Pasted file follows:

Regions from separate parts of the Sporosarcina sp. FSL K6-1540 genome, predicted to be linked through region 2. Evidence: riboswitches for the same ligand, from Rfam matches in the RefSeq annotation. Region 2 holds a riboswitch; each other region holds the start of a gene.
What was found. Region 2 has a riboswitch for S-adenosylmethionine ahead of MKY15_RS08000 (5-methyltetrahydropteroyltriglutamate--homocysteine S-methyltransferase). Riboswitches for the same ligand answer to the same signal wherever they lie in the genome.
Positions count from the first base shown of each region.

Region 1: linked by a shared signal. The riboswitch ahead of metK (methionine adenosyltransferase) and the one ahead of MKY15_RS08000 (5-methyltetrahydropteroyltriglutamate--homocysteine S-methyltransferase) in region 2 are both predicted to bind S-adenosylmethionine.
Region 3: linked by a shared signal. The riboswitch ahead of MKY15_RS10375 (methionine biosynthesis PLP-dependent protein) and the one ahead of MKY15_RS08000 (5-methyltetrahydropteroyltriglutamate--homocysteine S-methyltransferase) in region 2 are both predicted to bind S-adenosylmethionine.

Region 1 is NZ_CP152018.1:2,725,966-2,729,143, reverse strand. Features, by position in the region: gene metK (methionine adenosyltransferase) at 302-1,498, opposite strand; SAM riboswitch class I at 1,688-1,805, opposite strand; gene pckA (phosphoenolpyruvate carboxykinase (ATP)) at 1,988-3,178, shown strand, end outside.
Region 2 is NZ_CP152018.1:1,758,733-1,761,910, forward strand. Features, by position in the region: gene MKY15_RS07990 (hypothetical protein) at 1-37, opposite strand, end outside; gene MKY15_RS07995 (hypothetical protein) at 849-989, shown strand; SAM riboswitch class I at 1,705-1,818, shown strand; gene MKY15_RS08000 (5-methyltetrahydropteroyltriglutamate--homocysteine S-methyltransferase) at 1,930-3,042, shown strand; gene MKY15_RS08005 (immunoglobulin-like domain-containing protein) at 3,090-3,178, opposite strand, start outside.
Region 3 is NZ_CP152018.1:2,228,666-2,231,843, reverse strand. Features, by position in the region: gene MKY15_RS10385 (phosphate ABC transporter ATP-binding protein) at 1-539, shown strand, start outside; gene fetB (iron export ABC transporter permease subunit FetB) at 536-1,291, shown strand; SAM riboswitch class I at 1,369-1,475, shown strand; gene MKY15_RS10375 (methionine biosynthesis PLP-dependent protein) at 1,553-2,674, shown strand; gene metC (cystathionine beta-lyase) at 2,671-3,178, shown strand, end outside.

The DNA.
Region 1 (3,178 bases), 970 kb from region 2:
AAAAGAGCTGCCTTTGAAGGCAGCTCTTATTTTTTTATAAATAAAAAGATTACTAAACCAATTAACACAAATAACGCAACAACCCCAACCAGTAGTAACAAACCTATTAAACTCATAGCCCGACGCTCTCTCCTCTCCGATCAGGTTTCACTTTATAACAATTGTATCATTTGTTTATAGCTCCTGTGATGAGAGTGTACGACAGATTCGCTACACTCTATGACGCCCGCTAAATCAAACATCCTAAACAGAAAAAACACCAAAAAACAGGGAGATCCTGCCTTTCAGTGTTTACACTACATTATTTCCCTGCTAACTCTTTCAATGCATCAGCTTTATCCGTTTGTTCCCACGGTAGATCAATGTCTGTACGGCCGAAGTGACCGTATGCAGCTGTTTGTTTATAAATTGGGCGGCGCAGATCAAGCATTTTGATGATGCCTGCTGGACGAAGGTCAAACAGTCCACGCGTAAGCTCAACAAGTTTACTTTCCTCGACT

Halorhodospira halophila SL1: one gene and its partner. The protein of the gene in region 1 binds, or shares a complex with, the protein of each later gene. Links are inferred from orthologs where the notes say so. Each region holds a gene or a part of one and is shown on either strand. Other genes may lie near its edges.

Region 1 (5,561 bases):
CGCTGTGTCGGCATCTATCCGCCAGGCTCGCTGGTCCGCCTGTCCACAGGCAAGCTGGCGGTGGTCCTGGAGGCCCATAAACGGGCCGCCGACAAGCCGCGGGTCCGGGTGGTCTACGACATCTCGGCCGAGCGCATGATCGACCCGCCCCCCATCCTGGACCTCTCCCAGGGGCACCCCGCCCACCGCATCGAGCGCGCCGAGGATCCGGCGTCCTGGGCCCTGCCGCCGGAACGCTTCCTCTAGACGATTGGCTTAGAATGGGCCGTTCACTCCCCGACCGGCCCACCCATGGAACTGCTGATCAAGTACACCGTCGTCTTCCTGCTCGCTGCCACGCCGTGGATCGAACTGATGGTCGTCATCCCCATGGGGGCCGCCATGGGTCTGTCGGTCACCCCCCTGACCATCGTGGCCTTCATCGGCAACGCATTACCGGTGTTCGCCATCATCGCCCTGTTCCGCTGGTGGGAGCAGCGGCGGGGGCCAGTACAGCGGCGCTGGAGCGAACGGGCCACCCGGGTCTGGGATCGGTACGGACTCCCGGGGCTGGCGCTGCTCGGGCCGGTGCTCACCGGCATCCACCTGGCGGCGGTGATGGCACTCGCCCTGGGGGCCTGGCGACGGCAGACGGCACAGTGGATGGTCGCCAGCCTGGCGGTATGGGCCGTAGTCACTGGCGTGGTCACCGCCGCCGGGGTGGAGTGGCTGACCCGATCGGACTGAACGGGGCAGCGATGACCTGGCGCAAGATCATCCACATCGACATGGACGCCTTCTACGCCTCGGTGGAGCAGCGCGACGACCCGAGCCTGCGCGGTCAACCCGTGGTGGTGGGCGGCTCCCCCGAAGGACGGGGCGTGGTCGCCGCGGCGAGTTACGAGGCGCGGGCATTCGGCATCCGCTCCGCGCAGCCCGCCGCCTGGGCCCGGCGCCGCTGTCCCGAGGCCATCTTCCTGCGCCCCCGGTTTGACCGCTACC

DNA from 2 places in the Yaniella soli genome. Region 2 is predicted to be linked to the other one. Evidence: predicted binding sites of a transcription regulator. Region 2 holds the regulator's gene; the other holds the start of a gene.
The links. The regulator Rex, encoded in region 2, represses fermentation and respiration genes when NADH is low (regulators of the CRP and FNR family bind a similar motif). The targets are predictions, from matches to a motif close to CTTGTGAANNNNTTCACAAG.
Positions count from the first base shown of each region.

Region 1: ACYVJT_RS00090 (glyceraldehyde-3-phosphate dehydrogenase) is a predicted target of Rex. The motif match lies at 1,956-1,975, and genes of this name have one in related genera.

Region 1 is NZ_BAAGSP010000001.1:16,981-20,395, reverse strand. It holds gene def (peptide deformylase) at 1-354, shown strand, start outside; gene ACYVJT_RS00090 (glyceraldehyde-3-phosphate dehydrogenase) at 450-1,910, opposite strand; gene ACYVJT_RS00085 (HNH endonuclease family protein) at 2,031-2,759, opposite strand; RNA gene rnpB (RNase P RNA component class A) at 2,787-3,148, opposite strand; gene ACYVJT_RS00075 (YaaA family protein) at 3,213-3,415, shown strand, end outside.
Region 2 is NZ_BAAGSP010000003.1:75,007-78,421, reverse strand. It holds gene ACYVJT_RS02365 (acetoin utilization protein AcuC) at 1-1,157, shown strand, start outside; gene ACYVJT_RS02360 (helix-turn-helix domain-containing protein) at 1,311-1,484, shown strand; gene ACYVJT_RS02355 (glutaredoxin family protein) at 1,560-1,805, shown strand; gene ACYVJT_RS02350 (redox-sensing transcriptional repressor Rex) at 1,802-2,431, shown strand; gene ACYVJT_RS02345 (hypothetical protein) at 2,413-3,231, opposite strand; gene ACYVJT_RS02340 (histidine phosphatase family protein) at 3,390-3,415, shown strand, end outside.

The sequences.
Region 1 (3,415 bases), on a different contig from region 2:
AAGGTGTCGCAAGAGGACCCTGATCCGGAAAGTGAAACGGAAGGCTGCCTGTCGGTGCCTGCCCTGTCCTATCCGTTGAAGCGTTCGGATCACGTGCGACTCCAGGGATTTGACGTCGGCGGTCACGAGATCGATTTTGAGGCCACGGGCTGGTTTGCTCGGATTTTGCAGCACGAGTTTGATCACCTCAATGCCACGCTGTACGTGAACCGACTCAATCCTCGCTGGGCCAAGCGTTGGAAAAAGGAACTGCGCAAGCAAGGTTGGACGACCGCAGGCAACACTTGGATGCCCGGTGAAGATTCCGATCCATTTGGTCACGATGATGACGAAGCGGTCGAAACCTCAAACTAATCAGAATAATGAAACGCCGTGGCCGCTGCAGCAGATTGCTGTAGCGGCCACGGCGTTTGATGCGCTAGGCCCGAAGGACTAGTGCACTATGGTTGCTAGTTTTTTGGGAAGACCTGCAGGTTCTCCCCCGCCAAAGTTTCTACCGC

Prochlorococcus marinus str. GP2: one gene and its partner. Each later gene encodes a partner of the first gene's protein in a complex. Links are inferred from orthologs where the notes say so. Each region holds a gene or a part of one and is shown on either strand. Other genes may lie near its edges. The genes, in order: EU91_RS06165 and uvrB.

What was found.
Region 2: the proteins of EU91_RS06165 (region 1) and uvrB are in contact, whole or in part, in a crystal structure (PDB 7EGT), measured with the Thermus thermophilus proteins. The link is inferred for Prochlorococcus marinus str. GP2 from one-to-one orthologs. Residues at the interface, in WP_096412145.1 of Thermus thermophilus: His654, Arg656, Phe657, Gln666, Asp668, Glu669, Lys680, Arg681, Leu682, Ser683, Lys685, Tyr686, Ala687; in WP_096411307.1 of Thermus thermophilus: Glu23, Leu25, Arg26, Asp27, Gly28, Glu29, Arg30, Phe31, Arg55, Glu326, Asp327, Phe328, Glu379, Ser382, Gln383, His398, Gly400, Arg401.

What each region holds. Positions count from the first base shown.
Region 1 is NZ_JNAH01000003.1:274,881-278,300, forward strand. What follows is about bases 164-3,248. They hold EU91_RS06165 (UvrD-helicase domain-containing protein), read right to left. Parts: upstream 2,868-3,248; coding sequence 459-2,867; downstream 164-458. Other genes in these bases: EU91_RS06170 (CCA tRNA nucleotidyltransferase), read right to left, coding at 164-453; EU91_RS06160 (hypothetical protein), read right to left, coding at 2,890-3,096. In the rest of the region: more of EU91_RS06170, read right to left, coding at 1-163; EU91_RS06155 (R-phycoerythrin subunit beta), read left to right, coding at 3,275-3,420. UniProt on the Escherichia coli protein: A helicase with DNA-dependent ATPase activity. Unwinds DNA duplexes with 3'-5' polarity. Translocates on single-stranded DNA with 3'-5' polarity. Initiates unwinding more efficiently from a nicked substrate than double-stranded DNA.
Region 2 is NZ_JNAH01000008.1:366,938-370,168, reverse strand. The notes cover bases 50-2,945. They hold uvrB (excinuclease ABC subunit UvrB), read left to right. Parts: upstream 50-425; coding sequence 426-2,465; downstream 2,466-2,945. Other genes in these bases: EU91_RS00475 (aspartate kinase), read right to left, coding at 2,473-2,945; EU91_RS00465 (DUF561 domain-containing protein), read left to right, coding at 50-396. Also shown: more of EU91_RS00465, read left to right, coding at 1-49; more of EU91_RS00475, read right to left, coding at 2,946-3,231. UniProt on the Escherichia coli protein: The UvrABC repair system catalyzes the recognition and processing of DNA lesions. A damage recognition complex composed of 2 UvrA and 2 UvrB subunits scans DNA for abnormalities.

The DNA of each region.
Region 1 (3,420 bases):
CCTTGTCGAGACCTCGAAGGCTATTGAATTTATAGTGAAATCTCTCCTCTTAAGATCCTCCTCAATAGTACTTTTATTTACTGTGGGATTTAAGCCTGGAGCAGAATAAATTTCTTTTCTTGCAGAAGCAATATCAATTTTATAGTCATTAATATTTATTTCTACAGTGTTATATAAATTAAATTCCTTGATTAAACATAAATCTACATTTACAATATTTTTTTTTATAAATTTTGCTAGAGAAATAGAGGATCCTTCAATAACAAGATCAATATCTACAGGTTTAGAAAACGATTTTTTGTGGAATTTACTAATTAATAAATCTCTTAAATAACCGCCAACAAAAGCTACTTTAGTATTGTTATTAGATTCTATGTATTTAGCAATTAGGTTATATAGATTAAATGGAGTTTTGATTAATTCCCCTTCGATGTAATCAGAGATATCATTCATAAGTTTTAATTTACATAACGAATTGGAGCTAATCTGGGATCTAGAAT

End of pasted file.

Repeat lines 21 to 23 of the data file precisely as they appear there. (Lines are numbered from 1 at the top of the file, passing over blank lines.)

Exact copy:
The sequences.
Region 1 (3,415 bases), on a different contig from region 2:
AAGGTGTCGCAAGAGGACCCTGATCCGGAAAGTGAAACGGAAGGCTGCCTGTCGGTGCCTGCCCTGTCCTATCCGTTGAAGCGTTCGGATCACGTGCGACTCCAGGGATTTGACGTCGGCGGTCACGAGATCGATTTTGAGGCCACGGGCTGGTTTGCTCGGATTTTGCAGCACGAGTTTGATCACCTCAATGCCACGCTGTACGTGAACCGACTCAATCCTCGCTGGGCCAAGCGTTGGAAAAAGGAACTGCGCAAGCAAGGTTGGACGACCGCAGGCAACACTTGGATGCCCGGTGAAGATTCCGATCCATTTGGTCACGATGATGACGAAGCGGTCGAAACCTCAAACTAATCAGAATAATGAAACGCCGTGGCCGCTGCAGCAGATTGCTGTAGCGGCCACGGCGTTTGATGCGCTAGGCCCGAAGGACTAGTGCACTATGGTTGCTAGTTTTTTGGGAAGACCTGCAGGTTCTCCCCCGCCAAAGTTTCTACCGC